Wilmer Flores’s career path has been confusing, as the 24-year-old has been moved all around the infield by the Mets over the past couple of years and was nearly sent to the Brewers last year in the Carlos Gomez non-trade. But there’s been something very consistent since the start of the 2015 season: his performance against left-handed pitching.
Flores has hit .333/.382/.667 with a .333 ISO and a 184 wRC+ against lefties. Last year, he hit .310/.355/.600 with a 162 wRC+ against them. The sample size should be considered, as he’s made just 68 plate appearances against left-handed pitchers this year and only 107 plate appearances against them last season. But it’s also important to consider that those numbers are incredible.
According to Fangraphs, Flores has totaled a 170 wRC+ against southpaws since the start of 2015. Among all players with at least 150 plate appearances against lefties over that span, that figure ranks eighth in all of baseball, ahead of Mike Trout and just a bit behind Jose Altuve and Josh Donaldson. Simply put, over the last two seasons, Wilmer Flores has not only feasted on left-handed pitching, but he has performed like an MVP candidate against them. It’s not small sample size BABIP, either. Flores has done all of that with just a .276 BABIP against lefties this year, and a better—but not wildly high—.308 last year.
Unfortunately, though, that has not rung true against same-handed pitching, as Flores has combined for just a 79 wRC+ against right-handed pitchers over the same span in a much larger sample size of 541 plate appearances. So over the past two seasons, Flores has been two completely different hitters, depending on the handedness of the opposing pitcher.
Interestingly enough, though, Flores is not hitting the ball significantly harder against left-handed pitchers than right-handed pitchers. Here are his exit velocities splits for 2015 and 2016:
Last year, Flores hit the ball harder against left-handed pitchers, but check out this year’s numbers. Flores has hit the ball near-equally hard against pitchers from both sides. It’s less because he’s hitting right-handers better, though, and more because his velocities have dropped almost two full miles per hour against lefties.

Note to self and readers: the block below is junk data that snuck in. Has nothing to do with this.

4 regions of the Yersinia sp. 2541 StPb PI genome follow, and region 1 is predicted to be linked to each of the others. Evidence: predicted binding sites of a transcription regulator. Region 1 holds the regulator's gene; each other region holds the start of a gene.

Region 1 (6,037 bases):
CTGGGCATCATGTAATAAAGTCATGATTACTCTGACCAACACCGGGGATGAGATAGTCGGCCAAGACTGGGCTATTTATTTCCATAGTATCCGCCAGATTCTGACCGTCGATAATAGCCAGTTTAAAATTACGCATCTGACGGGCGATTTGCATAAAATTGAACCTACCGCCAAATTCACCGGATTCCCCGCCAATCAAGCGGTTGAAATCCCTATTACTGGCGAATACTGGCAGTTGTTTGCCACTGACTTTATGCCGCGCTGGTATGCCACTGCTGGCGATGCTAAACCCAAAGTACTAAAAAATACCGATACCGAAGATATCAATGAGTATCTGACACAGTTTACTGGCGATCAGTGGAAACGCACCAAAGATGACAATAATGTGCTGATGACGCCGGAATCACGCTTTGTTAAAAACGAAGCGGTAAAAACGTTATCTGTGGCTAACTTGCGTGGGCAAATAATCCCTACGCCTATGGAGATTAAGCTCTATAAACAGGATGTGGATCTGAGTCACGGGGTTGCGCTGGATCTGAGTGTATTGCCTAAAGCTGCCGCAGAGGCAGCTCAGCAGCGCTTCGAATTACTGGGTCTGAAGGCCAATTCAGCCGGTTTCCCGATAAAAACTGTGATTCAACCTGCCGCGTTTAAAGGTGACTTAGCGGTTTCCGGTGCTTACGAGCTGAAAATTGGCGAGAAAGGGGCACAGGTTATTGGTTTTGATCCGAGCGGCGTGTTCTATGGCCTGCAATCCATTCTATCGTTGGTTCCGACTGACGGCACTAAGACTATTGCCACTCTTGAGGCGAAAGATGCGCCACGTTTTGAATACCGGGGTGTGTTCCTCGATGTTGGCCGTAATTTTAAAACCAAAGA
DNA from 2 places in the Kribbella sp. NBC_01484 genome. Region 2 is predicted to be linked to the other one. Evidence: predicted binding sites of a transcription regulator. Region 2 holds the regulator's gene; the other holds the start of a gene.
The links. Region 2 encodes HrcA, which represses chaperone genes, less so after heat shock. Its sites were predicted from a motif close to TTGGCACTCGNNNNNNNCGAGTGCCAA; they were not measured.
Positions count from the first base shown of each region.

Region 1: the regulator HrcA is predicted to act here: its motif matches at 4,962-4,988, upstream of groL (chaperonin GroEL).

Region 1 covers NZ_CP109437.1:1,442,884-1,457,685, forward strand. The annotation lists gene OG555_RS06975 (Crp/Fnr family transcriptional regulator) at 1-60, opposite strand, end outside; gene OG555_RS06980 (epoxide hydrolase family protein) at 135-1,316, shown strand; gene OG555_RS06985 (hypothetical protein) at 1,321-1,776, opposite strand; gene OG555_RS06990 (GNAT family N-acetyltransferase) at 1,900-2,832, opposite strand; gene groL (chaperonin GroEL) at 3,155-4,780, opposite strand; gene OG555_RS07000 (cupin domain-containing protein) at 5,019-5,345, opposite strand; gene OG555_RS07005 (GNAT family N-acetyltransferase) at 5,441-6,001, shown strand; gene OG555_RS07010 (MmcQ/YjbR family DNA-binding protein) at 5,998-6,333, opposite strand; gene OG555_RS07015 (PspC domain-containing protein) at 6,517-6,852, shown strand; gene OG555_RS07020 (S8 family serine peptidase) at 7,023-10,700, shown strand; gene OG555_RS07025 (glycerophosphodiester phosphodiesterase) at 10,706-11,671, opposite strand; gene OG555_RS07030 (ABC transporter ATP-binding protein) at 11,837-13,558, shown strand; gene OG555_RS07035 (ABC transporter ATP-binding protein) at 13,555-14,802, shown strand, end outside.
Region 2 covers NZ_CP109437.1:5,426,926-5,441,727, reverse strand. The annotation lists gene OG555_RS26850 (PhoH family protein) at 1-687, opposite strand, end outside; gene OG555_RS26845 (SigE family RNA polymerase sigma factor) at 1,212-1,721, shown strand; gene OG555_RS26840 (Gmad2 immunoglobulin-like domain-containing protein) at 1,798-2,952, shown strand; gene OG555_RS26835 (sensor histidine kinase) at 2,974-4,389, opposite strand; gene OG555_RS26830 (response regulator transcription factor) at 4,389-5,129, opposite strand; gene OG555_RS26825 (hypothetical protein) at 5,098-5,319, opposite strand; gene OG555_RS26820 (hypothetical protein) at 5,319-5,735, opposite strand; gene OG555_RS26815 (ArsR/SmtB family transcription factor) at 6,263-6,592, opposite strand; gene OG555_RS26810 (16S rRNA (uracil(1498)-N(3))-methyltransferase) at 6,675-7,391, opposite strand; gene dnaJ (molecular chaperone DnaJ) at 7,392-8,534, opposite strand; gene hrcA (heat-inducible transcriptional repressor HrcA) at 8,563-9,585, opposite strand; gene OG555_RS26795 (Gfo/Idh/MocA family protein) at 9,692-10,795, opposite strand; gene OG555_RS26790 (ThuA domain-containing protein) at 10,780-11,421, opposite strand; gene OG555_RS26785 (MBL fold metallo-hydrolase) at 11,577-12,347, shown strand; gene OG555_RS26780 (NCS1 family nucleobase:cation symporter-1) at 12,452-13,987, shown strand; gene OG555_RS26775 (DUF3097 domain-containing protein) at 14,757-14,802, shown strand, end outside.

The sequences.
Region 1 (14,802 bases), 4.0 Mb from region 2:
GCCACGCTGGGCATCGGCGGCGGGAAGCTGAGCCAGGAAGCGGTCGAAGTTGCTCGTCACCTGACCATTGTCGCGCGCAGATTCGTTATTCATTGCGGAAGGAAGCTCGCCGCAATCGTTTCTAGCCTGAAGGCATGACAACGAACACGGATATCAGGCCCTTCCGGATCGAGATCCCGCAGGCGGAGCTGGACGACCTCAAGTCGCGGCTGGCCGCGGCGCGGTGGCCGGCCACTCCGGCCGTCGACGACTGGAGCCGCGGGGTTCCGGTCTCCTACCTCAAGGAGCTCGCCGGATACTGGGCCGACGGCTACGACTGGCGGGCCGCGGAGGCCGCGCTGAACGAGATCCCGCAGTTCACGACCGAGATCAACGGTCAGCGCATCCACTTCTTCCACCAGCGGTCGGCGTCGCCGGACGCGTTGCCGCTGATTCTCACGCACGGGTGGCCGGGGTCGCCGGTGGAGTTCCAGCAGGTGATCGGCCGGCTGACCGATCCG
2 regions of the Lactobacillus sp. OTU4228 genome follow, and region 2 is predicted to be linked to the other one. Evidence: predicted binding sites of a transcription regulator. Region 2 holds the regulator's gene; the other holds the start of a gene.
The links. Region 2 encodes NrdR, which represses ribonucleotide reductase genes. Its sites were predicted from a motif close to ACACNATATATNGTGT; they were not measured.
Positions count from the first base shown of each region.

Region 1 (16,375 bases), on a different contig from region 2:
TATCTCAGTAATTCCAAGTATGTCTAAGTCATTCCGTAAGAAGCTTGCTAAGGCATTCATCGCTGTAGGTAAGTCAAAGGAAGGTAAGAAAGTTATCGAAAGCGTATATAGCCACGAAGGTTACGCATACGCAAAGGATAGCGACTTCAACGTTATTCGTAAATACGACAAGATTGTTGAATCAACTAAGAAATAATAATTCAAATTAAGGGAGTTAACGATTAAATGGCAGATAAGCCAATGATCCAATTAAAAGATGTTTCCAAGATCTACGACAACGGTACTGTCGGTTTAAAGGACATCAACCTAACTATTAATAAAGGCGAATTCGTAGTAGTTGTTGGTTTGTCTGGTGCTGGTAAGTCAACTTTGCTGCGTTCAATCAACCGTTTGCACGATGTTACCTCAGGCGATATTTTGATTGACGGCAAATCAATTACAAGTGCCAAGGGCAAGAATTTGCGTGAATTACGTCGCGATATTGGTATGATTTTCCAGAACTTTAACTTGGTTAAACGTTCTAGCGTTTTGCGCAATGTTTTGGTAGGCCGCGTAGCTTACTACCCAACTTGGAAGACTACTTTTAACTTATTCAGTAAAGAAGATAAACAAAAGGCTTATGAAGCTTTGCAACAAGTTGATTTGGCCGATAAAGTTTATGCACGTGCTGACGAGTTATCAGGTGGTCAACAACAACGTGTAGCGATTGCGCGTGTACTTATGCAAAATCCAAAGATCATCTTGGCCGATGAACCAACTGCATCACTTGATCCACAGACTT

So there has to be something more here, and there is. The answer lies precisely where exit velocity fails, and that’s where the ball is going when it’s hit. Unfortunately, launch angle data isn’t available to the public just yet, but by simply looking at Flores's batted ball results, we can see what Flores is doing differently.
This year, Flores has a 57.1% fly ball rate and just a 21.4% ground ball rate against left-handed pitching. Against right-handed pitching, he has a 39.4% fly ball rate and a 41.3% ground ball rate. His line drive rate is virtually equal against both types of pitchers, but his HR/FB ratio against lefties is 21.4%—a stunningly high rate compared to the league average of about 10 percent—and is just 7.3% against righties.
So why is Flores hitting it in the air so much more against lefties? Well, it could have something to do with how he’s been pitched to by them. Let’s take a look at where he’s been pitched.
It’s clear that the plan against Flores is to pitch him down and away, and righties have had much more success doing it than lefties. As a result, they’ve gotten him to roll over those pitches and hit ground balls.
The lefties haven’t. You can tell there is a focus on down and away, but they’ve been missing in the zone, in spots where Flores thrives.
That, at least intuitively, stands to explain to extremely high rate at which Flores has hit home runs against lefties. To lend more credence to that point, last year Flores’s GB/FB rates were actually quite static and didn’t really differ based on the handedness of the pitcher, but he posted an almost identical HR/FB rates split to this season: 21.9% against lefties and 7.3% against righties.
Batted ball distance splits by pitchers handedness aren’t publicly available, so we can’t know for sure if Flores is really just hitting the ball farther against lefties. But while it seems unlikely that he will continue to have as many fly balls leave the park against them as he has, he will continue to crush them as long as they keep pitching him how they are.
So is Flores's success against lefties sustainable? Is there an actual reason why lefties are missing so much against him? Is Flores really one just of the best hitters in the league against lefties? It appears that while Flores might not be this good against lefties, it's probably not just sample size randomness either.
Basically, Wilmer Flores is still an enigma and we don’t entirely know what to expect going forward. It is still hard to know if the young infielder can improve enough against right-handed pitching to be a reliable everyday player, or whether his performance against left-handed pitching is sustainable or not. But there is no doubt that Wilmer Flores should be playing every game against left-handed pitching with no exceptions until proven otherwise. Given that he can play any infield position, there is no excuse not to get Flores in the lineup on those days.
Being a lefty-masher who can play at any infield position on any given day is valuable. We still don't entirely know what his role will be going forward, but if Wilmer Flores at least keeps this up, he should remain a major league-caliber player. And that wasn’t a certainty a year ago.